In recent political debates there has been a significant change in the valence of the word “experts” from a superlative to a near pejorative, typically accompanied by a recitation of experts’ many failures and misdeeds. In topics as varied as Brexit, climate change, and vaccinations there is a palpable mistrust of experts and a tendency to dismiss their advice. Are we witnessing, therefore, the “death of expertise,” or is the handwringing about an “assault on science” merely the hysterical reaction of threatened elites?
In this new book, The Crisis of Expertise
(Polity, 2019), Gil Eyal
argues that what needs to be explained is not a one-sided “mistrust of experts” but the two-headed pushmi-pullyu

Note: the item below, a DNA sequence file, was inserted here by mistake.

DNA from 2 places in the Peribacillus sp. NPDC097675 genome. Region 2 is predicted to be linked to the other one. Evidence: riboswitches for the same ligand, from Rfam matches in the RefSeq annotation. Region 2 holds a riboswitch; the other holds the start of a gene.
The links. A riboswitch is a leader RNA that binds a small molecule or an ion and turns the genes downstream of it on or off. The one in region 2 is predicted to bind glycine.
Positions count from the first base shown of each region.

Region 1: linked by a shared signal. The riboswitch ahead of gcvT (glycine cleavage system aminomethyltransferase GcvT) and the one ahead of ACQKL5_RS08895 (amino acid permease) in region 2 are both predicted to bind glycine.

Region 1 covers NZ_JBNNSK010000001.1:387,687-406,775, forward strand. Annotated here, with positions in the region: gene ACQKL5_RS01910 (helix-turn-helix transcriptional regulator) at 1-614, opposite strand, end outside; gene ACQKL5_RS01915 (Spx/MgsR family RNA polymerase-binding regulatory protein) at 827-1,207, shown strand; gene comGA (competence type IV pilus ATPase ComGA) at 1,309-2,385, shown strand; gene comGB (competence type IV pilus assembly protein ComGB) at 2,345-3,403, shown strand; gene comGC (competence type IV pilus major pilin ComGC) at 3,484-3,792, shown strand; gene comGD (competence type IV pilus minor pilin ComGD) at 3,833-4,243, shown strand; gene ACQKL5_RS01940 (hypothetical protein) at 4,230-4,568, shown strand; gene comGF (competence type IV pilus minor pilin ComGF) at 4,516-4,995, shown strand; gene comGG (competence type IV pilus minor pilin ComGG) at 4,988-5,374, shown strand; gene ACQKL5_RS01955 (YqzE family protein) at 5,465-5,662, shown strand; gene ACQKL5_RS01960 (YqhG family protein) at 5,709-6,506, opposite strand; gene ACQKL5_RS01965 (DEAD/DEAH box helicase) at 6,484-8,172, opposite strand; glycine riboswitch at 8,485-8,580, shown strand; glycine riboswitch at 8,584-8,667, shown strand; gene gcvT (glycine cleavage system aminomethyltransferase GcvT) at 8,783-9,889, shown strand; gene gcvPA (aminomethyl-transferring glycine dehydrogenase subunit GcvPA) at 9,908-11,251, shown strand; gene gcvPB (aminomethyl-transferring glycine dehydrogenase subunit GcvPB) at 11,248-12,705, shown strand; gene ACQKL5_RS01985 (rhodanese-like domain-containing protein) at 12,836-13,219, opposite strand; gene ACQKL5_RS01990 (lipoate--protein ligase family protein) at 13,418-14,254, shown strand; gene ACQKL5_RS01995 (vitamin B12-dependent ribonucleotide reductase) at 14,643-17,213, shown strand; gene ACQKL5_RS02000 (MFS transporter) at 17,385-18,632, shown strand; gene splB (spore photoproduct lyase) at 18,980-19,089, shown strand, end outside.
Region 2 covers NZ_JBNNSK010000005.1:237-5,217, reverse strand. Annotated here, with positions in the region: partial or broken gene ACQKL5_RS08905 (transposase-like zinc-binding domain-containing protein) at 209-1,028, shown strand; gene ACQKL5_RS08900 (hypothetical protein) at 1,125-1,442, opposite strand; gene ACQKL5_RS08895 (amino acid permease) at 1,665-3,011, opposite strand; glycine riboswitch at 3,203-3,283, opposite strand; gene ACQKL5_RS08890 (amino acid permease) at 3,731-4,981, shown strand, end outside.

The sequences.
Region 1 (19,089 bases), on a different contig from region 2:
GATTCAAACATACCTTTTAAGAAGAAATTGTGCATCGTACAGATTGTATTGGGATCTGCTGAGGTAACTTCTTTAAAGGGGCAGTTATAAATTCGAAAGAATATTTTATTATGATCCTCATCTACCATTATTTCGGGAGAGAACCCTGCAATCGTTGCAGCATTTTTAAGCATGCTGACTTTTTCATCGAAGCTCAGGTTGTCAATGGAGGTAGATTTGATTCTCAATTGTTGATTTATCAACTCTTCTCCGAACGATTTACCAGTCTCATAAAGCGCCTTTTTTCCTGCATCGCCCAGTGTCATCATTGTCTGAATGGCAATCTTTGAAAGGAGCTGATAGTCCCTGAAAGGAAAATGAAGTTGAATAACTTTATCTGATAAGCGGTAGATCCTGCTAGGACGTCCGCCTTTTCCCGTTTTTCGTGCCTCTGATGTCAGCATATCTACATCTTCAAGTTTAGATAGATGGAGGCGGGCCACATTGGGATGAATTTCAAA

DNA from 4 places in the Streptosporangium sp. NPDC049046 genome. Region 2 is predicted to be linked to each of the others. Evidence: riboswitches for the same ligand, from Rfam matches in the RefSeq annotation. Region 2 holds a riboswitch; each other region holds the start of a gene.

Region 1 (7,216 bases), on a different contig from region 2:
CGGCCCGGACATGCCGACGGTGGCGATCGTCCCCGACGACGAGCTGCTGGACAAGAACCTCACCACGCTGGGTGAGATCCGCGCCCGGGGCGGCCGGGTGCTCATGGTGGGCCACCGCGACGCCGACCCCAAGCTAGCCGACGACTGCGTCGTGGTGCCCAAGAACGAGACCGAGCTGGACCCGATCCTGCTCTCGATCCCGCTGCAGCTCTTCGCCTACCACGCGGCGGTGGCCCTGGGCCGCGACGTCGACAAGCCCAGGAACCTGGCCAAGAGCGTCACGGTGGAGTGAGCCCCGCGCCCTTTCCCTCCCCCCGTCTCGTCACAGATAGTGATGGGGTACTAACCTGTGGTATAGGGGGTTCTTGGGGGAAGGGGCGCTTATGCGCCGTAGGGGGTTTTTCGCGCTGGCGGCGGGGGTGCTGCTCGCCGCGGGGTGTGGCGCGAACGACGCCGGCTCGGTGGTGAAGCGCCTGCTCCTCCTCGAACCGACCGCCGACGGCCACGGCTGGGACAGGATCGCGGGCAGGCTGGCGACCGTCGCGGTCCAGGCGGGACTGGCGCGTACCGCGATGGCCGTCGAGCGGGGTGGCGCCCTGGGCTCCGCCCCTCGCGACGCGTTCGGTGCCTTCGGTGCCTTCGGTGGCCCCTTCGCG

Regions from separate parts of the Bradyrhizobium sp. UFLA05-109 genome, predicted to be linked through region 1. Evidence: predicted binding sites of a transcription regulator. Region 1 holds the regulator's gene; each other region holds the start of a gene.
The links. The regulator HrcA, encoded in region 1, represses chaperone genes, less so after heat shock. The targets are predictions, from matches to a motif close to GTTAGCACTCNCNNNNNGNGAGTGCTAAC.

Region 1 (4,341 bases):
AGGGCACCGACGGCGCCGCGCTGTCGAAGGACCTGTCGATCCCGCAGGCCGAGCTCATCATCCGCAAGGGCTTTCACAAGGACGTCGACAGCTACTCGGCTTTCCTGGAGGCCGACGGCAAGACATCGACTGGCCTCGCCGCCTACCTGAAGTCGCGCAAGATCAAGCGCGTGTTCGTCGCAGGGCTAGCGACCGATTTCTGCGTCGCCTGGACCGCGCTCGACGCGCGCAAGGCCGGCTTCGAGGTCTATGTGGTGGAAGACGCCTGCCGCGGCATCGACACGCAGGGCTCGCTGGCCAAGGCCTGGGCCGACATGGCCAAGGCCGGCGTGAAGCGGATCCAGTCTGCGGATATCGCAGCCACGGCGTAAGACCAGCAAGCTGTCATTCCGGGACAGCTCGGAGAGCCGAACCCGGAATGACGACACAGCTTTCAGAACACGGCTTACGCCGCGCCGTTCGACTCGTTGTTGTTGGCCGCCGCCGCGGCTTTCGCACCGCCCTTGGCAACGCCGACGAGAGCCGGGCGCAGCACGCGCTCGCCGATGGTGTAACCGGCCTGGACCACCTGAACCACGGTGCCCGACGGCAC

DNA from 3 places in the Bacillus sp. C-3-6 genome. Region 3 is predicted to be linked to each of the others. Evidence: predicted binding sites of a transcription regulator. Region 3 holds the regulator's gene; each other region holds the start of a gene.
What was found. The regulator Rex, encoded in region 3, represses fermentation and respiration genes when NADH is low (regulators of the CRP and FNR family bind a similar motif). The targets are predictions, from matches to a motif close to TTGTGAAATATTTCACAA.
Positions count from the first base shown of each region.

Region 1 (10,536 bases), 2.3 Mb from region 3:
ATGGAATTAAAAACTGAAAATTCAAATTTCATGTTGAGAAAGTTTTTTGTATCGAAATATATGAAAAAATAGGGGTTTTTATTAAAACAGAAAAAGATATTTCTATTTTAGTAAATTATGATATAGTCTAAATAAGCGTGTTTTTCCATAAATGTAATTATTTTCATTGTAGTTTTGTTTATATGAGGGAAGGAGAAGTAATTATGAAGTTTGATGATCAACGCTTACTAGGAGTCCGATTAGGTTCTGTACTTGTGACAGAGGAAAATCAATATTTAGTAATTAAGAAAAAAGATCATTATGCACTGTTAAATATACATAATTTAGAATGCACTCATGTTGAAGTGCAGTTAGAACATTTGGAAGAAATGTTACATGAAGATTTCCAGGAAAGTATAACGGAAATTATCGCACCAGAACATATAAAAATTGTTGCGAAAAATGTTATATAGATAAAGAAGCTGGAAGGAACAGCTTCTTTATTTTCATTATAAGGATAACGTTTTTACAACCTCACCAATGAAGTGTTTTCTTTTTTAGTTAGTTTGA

of unprecedented reliance on science and expertise, on the one hand, coupled with increased skepticism and dismissal of scientific findings and expert opinion, on the other. The current mistrust of experts is best understood as one more spiral in an on-going, recursive crisis of legitimacy. The “scientization of politics,” of which critics warned in the 1960s, has brought about a politicization of science, and the two processes reinforce one another in an unstable, crisis-prone mixture.
This timely book will be of great interest to students and scholars in the social sciences and to anyone concerned about the political uses of, and attacks on, scientific knowledge and expertise.